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Walter Moody

Immediate Family:

Son of Richard Clement Moody and Mary Moody
Brother of Henry de Clervaulx Moody; Mary Moody; Susan Moody; Charlie Moody; Zeffie Moody and 2 others

Managed by: Terry Jackson (Switzer)
Last Updated:

About Walter Moody

Letter from Mary Moody to her mother giving some details of her children

20th May, 1862 New Westminster

My dearest Mama,

Richard has just returned from Victoria, from Mr. Bushby's Wedding, which was a VERY gay affair - 7 Bridesmaids etc. etc. The bride and bridegroom are coming up to their new house here today, I believe. She will find it very dull, I am sure, after all the excitement she has had in Victoria as the Governor's Daughter.

28th May - The days fly past and my letters remain unwritten, however this time I have a good excuse, having had visitors for the last fortnight.

Mr. and Mrs. Crease (Attorney General) have come up to their new house near us. They arrived before the workmen were out of it, without a servant of ANY kind (The one they had at Victoria having left them on the Wharf there as they were leaving, having changed her mind about coming to B.C.!). I really felt so sorry for Mrs. Crease that Captain Parsons (during Richard's absence) advised me to go at once to see her. He went over with me and we brought her 3 little girls back, Mrs. Crease coming over in the evening to put them to bed and leaving after breakfast. They are really nice children, the only ones I know out here that I would ask to stay in the house (excepting Mrs. Grant's), the eldest 3 months younger than Zeffie. They were really no trouble and very quiet, very different to girls WITH boys. Zeffie makes more noise than all 3 of the Creases!

Zeffie and Dick are getting proud of their LEARNING, for Mary and Susan Crease can only read as well as Charlie and can't do sums at all. Charlie is doing much bettter at his lessons and there is an indefinate hope that Walter may know his letters some time or other before very long. Zeffie goes to the Doctor every day now for a music lesson. He is very good to her. Dick is going to ride with his Papa this afternoon, so we are progressing, we think.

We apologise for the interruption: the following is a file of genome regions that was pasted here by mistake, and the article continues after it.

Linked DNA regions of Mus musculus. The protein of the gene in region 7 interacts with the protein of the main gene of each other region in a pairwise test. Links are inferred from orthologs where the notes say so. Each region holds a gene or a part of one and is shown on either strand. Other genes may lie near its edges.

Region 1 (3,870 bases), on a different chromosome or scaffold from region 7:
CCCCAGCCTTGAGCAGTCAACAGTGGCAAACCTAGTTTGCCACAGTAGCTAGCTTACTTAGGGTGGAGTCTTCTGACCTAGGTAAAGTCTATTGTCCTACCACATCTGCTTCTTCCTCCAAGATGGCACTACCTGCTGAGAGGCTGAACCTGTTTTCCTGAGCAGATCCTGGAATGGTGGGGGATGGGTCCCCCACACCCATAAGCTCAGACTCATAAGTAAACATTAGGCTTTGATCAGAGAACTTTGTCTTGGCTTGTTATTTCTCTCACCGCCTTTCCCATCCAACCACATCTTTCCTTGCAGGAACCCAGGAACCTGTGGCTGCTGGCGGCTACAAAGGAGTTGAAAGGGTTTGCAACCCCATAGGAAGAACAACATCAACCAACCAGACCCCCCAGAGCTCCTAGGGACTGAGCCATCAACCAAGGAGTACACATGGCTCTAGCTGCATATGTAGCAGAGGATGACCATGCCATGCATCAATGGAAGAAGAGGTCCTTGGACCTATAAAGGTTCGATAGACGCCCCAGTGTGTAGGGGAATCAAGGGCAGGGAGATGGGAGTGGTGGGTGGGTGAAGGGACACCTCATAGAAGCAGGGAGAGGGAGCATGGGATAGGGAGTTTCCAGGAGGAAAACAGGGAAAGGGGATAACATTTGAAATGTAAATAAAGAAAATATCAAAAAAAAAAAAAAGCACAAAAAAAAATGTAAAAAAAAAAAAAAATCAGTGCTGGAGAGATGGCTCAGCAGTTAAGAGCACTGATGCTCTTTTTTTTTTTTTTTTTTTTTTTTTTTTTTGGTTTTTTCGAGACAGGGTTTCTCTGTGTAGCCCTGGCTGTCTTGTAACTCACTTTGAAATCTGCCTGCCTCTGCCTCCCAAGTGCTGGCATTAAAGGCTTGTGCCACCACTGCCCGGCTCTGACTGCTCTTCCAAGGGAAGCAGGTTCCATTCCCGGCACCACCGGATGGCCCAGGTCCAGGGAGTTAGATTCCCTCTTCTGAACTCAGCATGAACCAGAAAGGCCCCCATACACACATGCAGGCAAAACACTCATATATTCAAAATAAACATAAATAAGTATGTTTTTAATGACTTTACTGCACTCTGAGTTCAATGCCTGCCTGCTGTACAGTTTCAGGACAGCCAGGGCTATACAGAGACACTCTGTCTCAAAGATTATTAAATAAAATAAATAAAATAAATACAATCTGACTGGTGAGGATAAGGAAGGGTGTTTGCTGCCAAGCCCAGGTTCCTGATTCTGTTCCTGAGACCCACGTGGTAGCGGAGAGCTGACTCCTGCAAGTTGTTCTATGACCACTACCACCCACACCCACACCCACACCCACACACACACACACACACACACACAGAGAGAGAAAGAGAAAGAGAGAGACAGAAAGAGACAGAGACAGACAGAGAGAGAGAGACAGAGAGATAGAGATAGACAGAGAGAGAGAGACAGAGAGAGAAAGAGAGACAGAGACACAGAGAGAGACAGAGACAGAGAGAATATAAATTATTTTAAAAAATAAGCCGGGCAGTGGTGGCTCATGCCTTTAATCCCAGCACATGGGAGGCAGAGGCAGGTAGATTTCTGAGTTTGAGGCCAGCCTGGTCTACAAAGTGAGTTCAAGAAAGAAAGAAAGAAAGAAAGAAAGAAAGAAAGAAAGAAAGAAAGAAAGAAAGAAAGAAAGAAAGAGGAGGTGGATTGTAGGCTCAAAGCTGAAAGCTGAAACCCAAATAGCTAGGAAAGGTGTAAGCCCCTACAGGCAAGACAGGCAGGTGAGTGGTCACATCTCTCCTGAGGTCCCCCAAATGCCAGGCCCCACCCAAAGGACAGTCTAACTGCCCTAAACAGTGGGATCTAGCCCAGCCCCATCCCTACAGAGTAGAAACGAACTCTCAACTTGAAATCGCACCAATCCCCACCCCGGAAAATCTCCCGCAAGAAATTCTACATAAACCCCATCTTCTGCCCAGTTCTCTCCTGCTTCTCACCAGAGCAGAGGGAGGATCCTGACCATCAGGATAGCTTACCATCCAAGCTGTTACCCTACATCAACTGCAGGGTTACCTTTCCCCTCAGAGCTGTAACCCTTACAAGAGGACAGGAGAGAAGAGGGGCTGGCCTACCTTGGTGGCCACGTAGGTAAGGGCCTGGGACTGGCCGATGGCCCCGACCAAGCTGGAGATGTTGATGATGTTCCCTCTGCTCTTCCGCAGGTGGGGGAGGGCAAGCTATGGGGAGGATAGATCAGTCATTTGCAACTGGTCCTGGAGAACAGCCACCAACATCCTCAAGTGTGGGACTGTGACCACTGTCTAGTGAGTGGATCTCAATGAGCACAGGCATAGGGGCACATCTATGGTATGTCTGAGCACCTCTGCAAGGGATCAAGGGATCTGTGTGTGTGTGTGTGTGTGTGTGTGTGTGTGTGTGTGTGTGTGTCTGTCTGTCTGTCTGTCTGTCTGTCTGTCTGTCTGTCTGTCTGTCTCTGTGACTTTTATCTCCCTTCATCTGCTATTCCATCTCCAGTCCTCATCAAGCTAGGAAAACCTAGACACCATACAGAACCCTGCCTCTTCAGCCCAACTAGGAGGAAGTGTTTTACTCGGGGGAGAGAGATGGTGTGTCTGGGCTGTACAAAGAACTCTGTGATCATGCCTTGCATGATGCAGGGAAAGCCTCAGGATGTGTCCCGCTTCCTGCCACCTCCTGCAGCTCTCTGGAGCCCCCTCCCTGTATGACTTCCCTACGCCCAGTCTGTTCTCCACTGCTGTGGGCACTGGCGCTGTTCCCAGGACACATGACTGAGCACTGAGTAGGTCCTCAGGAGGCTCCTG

Mary is 6 months old today, sleeps very badly at nights and has no teeth. Susan is a funny little monkey and would amuse you all with her pretty curls. Fancy my having a child with curls! But it really seems a pity to cut them off.

We have had a few mos-quitoes. I would prefer remaining if possible, tho' I am sure the sea breezes would do us all good. The climate here is very relaxing IN SPRING, very like Devonshire, which never suits either Richard or me and I am sure Zeffie feels the same.

I have been trying to induce the Doctor to give me a tonic, but I doubt if he will. He is a funny man! I really think he does not believe in Physic!

We FANCY Captain Luard has left his heart in Victoria this winter for he is what Captain Grant terms, "A kind of foggy of late". I do not know the lady but it would have been wiser, I should think, to have waited until his return to England.

It seems such a long time since we had any letters from you. The Mails still come irregularily. I long to hear what your plans are and where you settle. At this distance, we feel it is impossible to express an opinion upon the subject. I wish we were at home to help you, however we can't remain out here much longer, I should think.

I am badly off for print dresses this Summer! And none to fit me! All so big! And all my petticoats I have had to alter also. It is so tiresome. I don't think I shall send for a box just yet. I must make last winter's things do. I'll get some in Spring, if possible. One more box, I suppose, then home. I am badly off for Pelisses for Mary, having none but those which were made for Zeffie! Somewhat shabby, by this time. If I go to Victoria, I must try and make her one decent one. I have the stuff.

My Servant is going on very well. I can leave Mary with her sometimes and trust her to take her out in the afternoon, which is a great help. I only hope she may stay with me.

The Bishop is expecting 20 young women out from England, as domestics. He has 30 ladies names down as applicants for them, so I do not think many of them will be sent up here, but I must not scribble more as I have promised to go and see Mrs. Bushby this afternoon, and, as Zeffie and Susan were to go, I must get them "cleaned".

Tell Em that I am going to put Susan on the little Chintz dress. Our very best love to you all, ever my dearest mother, Your very affectionate Daughter, Mary S. Moody.

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